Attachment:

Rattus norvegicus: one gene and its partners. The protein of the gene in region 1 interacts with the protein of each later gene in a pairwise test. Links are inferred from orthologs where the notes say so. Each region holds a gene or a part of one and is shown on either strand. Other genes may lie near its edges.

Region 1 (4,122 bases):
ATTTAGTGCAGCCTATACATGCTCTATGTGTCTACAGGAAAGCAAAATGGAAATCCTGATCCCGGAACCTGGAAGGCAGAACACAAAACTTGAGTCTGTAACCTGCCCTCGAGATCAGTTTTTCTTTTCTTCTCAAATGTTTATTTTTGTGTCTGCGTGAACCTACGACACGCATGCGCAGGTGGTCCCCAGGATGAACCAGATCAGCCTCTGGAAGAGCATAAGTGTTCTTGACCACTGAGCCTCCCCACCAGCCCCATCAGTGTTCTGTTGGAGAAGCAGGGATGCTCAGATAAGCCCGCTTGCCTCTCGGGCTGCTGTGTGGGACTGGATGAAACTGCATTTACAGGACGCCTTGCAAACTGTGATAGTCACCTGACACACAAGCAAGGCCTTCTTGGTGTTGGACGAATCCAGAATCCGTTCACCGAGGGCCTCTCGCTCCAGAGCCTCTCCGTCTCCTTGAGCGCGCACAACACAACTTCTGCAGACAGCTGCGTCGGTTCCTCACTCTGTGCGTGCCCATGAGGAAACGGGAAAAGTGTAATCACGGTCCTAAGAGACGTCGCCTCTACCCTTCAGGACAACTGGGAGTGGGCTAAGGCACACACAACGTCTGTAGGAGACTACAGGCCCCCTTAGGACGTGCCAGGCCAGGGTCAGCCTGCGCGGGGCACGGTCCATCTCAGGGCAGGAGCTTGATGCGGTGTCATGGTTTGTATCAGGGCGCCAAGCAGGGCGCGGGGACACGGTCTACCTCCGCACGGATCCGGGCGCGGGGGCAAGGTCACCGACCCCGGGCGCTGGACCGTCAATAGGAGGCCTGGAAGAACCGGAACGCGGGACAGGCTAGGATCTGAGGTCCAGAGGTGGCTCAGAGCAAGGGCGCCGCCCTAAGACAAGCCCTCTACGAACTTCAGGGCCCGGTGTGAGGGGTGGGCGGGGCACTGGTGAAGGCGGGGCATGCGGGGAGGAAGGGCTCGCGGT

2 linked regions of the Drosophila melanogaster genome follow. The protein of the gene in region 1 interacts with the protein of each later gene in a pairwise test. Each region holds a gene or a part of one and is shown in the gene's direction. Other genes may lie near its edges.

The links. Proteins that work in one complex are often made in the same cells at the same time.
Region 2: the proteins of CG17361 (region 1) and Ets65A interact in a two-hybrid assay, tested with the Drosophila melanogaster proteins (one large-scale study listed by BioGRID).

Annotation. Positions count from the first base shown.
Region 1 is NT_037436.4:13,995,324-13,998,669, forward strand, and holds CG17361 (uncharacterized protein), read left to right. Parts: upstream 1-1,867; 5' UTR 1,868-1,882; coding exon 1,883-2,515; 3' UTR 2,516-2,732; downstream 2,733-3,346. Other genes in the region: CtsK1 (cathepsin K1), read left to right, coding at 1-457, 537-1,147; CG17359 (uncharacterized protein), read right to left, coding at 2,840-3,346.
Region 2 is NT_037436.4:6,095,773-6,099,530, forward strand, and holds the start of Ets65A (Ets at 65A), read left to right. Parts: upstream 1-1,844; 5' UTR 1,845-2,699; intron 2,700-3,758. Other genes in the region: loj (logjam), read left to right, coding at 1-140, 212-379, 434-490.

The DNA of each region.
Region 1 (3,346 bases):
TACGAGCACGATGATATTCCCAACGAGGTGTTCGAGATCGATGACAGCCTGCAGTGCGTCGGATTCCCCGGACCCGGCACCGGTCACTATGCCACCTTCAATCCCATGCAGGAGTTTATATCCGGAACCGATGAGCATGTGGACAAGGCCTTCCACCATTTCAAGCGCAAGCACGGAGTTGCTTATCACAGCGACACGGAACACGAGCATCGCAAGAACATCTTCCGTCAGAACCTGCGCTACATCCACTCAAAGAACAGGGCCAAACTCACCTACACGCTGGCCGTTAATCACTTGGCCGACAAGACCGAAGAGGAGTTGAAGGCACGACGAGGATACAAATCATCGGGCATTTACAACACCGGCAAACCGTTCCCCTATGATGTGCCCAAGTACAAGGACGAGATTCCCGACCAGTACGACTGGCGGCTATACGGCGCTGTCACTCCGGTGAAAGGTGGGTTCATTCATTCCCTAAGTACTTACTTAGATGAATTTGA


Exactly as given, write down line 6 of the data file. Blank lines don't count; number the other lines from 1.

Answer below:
Region 2: the proteins of CG17361 (region 1) and Ets65A interact in a two-hybrid assay, tested with the Drosophila melanogaster proteins (one large-scale study listed by BioGRID).